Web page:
My answer: It depends how you frame the picture. Read More »
In myriad projects around the world, a new economy is emerging whose core value is stewardship, not extraction. Growth, in this new story, means soils, biodiversity and watersheds getting healthier, and communities more resilient.
These seedlings are cheering – but something more is needed for the whole to be more than the sum of its parts. A compelling story, and a shared purpose, are needed that people can relate to, and support, whatever their other differences.
A strong candidate for that connective idea is the bioregion. A bioregion re-connects us with living systems, and each other, through the unique places where we live. It acknowledges that we live among Read More »
Should transport systems be designed to save time – or calories? Who should own mobility sharing platforms: private companies? cities? us? What kind of ecosystem is needed to support the sharing platforms we want? These three questions are the focus of a workshop in London on 25 November.I’ve asked a three friends to join me on a panel: Tessy Britton, Co-founder of Civic Systems Lab and Participatory City; they just published their research report Designed to Scale; Blaine Cook, formerly lead developer of Twitter, now a founder of collaborative text editing startup Poetica; and (by Skype) Trebor Sholz, co-curator of last week’s already-celebrated conference on platform cooperativism. This post frames three questions we will discuss – hopefully, with you, too.
STREE. REPORTAGE SUR LE SITE DE GAL CONDRUSES DANS LE CADRE DE LIEGE EN TRANSITION. Photo Michel Tonneau
With fewer than three weeks to go until the start of COP21, the UN’s climate negotiations in Paris, a question arises: Will this gathering make the slightest difference?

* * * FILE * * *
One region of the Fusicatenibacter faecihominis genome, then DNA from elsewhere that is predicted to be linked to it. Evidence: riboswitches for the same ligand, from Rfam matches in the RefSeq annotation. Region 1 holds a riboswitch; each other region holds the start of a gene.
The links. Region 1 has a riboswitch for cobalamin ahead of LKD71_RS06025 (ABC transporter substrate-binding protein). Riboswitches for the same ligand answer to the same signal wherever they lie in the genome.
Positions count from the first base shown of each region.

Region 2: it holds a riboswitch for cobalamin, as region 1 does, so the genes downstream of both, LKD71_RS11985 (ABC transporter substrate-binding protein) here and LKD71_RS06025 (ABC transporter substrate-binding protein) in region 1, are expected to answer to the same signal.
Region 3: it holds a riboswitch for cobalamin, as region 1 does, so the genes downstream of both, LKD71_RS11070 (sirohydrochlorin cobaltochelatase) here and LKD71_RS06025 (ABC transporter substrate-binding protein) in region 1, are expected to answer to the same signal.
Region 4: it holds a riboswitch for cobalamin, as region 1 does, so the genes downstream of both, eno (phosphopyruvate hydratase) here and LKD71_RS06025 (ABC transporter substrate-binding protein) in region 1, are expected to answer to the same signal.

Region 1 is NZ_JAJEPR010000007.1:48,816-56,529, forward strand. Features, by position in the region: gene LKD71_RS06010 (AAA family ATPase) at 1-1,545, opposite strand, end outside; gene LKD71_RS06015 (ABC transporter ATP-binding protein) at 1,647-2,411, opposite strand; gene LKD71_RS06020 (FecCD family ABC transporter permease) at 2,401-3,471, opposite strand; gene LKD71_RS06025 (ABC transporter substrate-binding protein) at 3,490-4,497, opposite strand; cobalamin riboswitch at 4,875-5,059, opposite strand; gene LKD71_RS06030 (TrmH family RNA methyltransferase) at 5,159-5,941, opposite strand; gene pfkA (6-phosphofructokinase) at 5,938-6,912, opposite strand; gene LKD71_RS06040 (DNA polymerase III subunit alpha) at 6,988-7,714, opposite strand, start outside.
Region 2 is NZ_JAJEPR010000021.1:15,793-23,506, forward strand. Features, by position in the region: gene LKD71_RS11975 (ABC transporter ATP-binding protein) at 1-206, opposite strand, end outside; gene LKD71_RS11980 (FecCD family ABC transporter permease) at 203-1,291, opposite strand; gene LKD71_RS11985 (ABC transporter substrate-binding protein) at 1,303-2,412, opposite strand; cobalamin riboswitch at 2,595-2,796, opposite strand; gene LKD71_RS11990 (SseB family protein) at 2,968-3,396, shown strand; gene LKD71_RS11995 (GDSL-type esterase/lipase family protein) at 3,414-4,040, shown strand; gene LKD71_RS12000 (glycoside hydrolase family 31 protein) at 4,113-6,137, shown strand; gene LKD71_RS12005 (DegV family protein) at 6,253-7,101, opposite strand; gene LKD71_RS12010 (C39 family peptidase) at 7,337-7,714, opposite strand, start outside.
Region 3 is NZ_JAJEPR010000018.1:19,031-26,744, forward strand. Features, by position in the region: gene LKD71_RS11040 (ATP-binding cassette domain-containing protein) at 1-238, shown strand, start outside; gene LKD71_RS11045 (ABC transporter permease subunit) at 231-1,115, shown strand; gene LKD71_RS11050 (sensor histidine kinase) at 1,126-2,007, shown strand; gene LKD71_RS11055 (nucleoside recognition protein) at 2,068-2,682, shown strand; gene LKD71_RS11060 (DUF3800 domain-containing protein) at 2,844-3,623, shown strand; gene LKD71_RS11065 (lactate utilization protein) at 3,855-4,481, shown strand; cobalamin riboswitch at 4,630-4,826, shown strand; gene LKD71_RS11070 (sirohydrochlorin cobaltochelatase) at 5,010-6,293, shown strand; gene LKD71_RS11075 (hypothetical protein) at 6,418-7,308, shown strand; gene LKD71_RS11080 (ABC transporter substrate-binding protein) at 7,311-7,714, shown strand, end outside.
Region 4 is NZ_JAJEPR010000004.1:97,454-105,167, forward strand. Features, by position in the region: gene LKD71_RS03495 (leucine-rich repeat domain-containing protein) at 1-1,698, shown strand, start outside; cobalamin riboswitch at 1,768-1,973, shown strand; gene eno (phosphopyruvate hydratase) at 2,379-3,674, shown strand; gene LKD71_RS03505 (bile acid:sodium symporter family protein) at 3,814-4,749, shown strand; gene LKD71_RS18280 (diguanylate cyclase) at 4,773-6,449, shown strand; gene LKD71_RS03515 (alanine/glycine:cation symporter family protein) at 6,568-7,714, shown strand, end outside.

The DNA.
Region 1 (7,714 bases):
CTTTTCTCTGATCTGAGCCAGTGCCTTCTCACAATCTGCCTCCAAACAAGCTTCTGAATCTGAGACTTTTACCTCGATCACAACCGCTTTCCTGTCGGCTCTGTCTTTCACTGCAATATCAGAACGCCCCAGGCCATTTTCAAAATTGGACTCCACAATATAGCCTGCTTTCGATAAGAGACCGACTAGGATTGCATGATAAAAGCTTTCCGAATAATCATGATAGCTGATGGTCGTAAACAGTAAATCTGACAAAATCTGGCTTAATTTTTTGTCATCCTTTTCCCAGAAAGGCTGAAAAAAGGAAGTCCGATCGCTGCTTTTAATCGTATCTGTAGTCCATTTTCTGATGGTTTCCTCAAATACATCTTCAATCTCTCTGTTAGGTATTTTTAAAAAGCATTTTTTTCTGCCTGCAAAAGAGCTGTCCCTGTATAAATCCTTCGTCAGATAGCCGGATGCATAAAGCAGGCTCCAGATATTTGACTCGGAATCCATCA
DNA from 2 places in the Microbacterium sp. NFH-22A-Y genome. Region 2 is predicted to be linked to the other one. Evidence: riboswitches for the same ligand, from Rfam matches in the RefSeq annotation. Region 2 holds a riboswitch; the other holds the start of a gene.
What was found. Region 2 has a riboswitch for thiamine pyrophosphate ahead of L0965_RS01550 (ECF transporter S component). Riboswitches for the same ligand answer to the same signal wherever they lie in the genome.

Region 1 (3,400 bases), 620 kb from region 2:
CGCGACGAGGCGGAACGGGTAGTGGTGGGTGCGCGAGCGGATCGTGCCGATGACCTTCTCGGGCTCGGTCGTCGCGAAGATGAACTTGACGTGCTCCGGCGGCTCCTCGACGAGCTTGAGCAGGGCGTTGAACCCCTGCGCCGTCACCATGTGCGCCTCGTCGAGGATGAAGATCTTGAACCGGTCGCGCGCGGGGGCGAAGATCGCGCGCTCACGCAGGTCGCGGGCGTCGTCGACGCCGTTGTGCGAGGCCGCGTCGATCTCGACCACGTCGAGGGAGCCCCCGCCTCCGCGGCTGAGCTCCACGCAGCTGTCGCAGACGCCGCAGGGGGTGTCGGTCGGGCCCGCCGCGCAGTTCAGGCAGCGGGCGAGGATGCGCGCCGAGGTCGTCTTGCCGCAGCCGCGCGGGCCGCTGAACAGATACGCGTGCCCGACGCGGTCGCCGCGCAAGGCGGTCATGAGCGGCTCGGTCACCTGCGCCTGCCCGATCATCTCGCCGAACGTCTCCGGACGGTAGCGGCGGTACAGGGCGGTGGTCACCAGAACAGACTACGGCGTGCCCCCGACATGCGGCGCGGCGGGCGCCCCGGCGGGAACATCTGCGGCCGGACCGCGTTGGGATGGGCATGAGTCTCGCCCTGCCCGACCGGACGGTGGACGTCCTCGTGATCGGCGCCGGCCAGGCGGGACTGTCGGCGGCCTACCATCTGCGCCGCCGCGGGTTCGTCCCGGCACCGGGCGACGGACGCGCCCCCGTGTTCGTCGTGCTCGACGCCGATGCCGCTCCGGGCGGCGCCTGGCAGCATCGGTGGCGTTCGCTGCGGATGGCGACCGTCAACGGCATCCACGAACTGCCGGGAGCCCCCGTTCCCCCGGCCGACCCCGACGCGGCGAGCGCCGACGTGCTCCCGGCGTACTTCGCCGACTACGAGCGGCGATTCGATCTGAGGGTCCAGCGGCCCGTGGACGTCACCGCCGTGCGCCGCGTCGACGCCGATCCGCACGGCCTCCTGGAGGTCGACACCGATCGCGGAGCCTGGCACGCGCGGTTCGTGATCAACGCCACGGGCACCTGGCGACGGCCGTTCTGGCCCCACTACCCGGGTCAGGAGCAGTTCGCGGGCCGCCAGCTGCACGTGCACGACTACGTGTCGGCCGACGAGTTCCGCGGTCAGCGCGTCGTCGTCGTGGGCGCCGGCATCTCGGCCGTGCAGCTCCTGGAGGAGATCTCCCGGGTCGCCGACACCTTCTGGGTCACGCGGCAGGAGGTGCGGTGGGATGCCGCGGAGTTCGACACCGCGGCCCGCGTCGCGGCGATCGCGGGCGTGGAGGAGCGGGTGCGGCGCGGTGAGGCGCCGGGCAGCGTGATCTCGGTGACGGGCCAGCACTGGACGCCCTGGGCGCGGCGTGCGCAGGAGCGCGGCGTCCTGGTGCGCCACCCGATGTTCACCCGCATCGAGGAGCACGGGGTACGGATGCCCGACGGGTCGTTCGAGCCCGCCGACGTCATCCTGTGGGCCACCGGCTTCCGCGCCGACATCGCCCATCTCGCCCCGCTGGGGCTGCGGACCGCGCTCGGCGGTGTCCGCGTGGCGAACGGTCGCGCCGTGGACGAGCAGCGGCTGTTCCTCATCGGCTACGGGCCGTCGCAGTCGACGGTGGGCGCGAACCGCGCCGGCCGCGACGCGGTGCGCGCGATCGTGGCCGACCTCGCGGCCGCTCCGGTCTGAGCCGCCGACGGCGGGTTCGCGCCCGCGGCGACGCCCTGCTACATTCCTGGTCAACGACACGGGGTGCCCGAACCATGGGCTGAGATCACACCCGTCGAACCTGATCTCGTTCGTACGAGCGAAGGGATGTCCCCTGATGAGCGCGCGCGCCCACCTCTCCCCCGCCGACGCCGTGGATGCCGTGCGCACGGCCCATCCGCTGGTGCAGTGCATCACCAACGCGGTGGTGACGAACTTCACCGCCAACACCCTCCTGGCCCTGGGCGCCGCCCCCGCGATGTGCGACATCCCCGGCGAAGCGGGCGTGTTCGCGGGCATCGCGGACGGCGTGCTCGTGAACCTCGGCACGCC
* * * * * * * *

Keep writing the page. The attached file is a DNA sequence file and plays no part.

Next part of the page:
For Rob Hopkins, editor of a new book from Transition Network, 21 Stories of Transition, answer is yes – but a different kind of yes than the global leaders meeting in Paris probably have in mind. He wants decision makers to reimagine their role as being ‘community enablers’ whose task is to deepen, connect and extend initiatives that are already out there.
A huge upsurge in transformative local projects is evident around the world, argues Hopkins; the priority is not for global leaders to start things off from scratch – still less, to tell people what to do.
Although Hopkins says we should not expect a ‘Great Change Moment’ at COP21, he does compare our situation Read More »
Today, Plymouth University very generously awarded me an honorary doctorate. Here is my short statement to this year’s graduating class in Design, Architecture and Environment.
I nearly failed to get here yesterday, and I want to tell you why.
The road from my house to the city passes through a spectacular gorge. Several weeks ago, after some especially violent rainstorms, stones and debris started falling onto the road.
Soon, an impressive crew arrived to stabilise the rock face.
One team of engineers made holes in the rock face with a huge robotic drill. Four yards long, it was mounted on the arm of a digger. They put large pegs in the holes, and made them secure with exotic polymer composites.
Higher up the rock face was a team of climbing engineers. Clad in bright red rubber suits for protection, they draped Read More »